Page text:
The Service Of Men

Today’s lovely poem within Garrison Keillor’s Writer’s Almanac, “My Mother’s Shoes,” by Frannie Lindsay, calls to mind an earlier masterpiece, “Those Winter Sundays,” by Robert Hayden:

“Sundays too my father got up early
and put his clothes on in the blueblack cold,
then with cracked hands that ached
from labor in the weekday weather made
banked fires blaze. No one ever thanked him.

I’d wake and hear the cold splintering, breaking.
When the rooms were warm, he’d call,
and slowly I would rise and dress,
fearing the chronic angers of that house,

Speaking indifferently to him,
who had driven out the cold
and polished my good shoes as well.
What did I know, what did I know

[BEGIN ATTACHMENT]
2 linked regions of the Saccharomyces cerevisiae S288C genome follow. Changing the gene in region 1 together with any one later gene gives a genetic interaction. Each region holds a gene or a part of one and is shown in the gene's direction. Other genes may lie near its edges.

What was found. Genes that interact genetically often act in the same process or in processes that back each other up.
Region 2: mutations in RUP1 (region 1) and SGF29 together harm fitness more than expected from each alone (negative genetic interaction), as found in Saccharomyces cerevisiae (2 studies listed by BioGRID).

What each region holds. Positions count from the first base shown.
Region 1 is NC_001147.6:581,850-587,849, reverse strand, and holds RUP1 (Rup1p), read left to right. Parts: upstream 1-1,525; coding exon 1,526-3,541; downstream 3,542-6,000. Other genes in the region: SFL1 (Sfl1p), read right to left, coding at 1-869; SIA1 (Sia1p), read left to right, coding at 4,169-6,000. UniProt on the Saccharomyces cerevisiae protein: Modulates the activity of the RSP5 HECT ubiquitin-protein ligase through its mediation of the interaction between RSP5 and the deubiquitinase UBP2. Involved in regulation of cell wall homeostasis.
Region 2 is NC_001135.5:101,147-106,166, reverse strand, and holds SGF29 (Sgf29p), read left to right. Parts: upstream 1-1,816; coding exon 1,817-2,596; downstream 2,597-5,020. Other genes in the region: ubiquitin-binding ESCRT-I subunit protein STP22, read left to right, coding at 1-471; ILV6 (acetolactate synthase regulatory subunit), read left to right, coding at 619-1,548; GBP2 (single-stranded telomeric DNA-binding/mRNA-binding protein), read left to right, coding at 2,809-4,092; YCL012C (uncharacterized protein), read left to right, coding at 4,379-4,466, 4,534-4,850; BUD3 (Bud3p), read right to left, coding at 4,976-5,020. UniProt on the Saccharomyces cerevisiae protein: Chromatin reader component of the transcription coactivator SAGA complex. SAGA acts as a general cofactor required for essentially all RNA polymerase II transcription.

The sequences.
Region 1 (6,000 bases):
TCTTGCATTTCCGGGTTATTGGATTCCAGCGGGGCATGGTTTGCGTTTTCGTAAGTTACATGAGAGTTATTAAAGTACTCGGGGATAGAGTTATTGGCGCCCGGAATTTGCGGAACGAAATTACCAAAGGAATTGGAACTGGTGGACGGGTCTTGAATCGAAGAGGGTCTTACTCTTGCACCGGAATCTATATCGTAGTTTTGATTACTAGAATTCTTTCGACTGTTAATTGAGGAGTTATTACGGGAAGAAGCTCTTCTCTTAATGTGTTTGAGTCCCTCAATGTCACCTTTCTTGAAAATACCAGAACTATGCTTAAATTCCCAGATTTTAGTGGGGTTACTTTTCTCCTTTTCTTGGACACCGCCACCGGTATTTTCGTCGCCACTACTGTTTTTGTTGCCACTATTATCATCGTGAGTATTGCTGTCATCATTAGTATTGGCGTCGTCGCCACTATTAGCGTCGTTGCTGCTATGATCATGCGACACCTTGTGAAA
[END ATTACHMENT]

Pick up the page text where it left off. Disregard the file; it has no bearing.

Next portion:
of love’s austere and lonely offices?”

Is it possible, I wonder, that Lindsay has read Hayden’s poem?  There’s beautiful repetition in both works at critical moments.  Lindsay’s “each foot, each gorgeous foot,” and Hayden’s “What did I know, what did I know”  Or are the repetitions just the coincidence of creativity in each?  It is impossible for me to say.  I am moved, however, in both poems, by the willingness of men to do what is necessary, loving, and right, even in hard circumstances; and by the poet’s ability to show us, as Hayden does, not just one figure, but two; and Lindsay, not just two figures, but three, as the daughter reflects upon both her beautiful mother and her father’s gracious service.
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